Do You Really Need a Cyber Insurance Policy?
You walk into work in the morning and boot up your computer to find a message that your network has been taken hostage. The captors say you need to pay them bitcoin within the next 24 hours or else. When the operation and finance of your business hangs in the balance, this can be a nerve-racking experience, especially if you have never faced it before.
You followed the advice on what to do to secure your network, but the worst has still happened — so what now? Hopefully, as part of your technology risk management plan, you have purchased cyber liability insurance.
Benefits of Cyber Liability Coverage
You probably already have property and casualty insurance to cover against theft, but it likely excludes incidence of cyber-attack. Cyber liability is a highly specialized area of insurance that has grown substantially over the years along with the rise in incidence of cyber-crime. When you’ve secured this specialized coverage, your first step when faced with a breach is to contact the carrier and activate their response services. When purchasing a policy, it should clearly delineate what this response will be including the timing, nature and extent of services provided. A policy should include, at a minimum, a 24-hour response by forensic computer specialists 365 days a year.
Do you have experience negotiating with terrorists? I didn’t think so. But these response firms do. Surprisingly, the first approach may be to evaluate the threat and then negotiate with the attacker and facilitate payment of the ransom. Your policy may even cover paying the ransom up to a certain amount.
As you can imagine, cyberattack response experts do not come cheap; some of their rates would make law firm partners blush. Here again, your policy will cover up to a certain amount of services. Most importantly you want your business up and running normally again.
Shopping for a Policy
When shopping for a cyber insurance policy, you should evaluate the following features and costs:
- System restoration and data recovery. Evaluate the amount of coverage provided for system restoration and data recovery and compare it to the norm for your industry. If a server needs to be taken down because of the incident, the policy may include “bricking” coverage to pay for the replacement cost.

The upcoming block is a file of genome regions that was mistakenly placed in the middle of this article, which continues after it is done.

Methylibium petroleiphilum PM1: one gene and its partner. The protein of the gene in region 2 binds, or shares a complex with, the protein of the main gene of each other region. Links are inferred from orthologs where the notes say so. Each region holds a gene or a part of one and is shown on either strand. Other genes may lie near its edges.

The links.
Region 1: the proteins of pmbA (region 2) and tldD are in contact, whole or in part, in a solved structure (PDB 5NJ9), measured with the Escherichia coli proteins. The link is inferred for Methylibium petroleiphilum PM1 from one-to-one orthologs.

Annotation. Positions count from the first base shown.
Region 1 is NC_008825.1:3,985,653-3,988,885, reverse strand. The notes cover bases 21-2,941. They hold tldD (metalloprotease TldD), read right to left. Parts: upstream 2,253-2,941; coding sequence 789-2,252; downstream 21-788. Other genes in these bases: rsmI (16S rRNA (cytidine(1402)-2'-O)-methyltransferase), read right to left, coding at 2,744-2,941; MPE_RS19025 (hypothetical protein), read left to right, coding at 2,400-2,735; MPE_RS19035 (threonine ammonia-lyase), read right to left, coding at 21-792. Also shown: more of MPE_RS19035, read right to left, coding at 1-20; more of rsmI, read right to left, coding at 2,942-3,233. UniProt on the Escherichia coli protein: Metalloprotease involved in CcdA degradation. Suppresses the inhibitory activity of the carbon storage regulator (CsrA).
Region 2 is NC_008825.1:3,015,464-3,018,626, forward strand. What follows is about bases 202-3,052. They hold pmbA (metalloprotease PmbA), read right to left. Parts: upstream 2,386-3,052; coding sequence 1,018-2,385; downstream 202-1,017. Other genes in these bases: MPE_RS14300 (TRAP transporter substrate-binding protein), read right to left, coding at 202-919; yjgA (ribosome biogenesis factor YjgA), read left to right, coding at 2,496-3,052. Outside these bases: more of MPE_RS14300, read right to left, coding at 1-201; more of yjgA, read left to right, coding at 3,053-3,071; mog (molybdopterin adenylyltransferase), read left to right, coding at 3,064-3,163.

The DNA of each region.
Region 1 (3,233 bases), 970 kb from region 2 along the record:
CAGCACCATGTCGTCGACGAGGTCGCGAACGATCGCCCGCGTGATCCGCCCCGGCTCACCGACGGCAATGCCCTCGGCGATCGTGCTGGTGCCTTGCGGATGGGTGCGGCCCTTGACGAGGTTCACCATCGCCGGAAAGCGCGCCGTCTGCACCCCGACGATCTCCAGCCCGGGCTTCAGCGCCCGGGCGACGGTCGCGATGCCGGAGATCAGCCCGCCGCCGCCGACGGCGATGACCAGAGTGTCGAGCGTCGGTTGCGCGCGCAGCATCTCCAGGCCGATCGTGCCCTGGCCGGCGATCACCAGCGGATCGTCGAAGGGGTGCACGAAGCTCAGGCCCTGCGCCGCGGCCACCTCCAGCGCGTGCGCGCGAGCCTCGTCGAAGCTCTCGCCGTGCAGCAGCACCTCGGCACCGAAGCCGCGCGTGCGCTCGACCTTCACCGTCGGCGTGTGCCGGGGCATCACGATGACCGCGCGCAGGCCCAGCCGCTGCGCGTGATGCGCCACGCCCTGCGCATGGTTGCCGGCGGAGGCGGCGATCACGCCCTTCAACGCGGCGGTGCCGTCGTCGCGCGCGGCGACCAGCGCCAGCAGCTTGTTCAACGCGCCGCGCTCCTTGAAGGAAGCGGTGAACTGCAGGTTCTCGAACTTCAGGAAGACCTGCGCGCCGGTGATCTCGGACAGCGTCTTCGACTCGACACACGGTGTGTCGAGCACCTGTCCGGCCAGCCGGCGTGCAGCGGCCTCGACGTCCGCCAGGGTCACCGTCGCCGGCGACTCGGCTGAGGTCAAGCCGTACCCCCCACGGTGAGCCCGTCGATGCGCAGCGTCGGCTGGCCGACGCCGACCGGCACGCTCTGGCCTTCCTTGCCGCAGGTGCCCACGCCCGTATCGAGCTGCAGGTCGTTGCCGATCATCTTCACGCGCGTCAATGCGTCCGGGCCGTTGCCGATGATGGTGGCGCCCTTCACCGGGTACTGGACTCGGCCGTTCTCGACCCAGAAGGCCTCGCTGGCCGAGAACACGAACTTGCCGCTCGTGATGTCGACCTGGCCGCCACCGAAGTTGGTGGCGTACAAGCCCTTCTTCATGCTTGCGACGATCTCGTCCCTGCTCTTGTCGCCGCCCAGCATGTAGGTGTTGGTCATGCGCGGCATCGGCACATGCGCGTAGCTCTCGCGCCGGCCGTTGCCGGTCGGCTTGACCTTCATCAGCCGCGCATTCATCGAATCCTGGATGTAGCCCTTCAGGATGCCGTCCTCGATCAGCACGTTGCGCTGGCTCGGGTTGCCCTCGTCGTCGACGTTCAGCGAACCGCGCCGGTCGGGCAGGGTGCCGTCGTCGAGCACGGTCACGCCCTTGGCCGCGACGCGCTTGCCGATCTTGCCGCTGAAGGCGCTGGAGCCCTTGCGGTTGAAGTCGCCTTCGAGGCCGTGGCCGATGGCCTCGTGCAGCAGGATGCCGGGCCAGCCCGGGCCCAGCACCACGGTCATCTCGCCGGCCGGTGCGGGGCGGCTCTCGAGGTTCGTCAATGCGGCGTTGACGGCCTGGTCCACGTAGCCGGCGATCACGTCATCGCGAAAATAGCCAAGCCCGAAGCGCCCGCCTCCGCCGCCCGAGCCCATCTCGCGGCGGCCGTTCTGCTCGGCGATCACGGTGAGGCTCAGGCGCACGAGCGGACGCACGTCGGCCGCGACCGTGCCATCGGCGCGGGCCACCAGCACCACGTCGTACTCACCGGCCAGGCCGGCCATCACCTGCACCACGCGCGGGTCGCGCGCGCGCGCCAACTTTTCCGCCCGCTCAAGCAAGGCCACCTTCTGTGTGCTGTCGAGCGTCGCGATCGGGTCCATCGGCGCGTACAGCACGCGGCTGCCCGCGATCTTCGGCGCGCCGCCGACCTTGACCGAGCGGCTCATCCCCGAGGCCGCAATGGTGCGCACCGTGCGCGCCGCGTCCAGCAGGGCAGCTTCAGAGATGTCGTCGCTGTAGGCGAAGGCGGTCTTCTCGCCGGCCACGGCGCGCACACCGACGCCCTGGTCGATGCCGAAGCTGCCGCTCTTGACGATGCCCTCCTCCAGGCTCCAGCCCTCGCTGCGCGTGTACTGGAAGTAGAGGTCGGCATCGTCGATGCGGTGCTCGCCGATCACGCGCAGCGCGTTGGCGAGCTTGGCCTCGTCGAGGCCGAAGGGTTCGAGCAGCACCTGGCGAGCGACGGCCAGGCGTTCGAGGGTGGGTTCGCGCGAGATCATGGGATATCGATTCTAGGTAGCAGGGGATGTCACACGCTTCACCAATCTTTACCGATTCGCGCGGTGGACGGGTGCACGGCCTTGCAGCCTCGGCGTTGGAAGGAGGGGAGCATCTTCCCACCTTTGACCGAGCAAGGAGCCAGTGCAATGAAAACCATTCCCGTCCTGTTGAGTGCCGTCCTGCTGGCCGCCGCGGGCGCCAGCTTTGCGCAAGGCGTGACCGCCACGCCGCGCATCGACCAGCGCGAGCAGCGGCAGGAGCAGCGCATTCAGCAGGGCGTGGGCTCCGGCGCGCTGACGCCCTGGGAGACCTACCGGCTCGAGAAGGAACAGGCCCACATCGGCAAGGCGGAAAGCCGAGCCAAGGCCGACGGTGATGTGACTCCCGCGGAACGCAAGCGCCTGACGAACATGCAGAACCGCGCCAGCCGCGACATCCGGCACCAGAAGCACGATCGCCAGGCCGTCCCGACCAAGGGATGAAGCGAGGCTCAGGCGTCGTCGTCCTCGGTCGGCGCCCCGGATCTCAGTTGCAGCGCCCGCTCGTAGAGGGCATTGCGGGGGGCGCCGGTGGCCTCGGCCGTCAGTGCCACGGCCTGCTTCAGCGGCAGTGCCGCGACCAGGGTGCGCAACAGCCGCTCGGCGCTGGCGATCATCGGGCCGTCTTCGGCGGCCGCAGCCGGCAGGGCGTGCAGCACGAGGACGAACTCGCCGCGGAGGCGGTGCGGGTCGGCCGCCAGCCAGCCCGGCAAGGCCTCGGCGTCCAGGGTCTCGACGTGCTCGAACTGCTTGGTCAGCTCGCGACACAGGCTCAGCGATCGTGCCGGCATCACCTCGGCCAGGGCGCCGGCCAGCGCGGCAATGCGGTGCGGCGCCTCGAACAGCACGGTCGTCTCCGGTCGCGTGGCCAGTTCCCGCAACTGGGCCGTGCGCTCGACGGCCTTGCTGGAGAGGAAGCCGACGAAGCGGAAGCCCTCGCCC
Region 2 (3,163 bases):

- Dependent systems coverage. While a cyber liability policy can cover business interruption losses because of the incident, a notable variant of this is dependent systems coverage. Your business likely relies on other businesses for software as a service and/or cloud storage. Dependent systems coverage covers business interruption that results from a breach or failure of these third-party systems.
- Breach notification. When your systems have been breached, you may a duty to inform certain people whose personally identifiable information has been compromised. Aside from covering legal fees, policies commonly cover costs associated with making the notification including mailing, setting up a toll-free number for information services and providing credit monitoring services to those affected.
- Public relations. Depending on the publicity that may result from the incident, retaining a public relations firm to help manage the crisis may also be covered.
- Legal defense. More robust coverage will also cover defense of legal claims arising from the data breach.
By and large, when buying insurance, you are buying peace of mind. Even the most advanced technology systems are susceptible to attack, so don’t be disillusioned that your own systems are somehow impenetrable. Most good insurance companies will provide you with an evaluation of the resiliency of your technology infrastructure and guidance on steps you can take to prevent cyberattacks.
Joseph S. Howe
Dr. Joseph Howe, CPA, CFE, CGFM, is the chief financial officer of a government entity in New Jersey. He is a member of the NJCPA Governmental Accounting & Auditing Interest Group.
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This article appeared in the Summer 2021 issue of New Jersey CPA magazine. Read the full issue.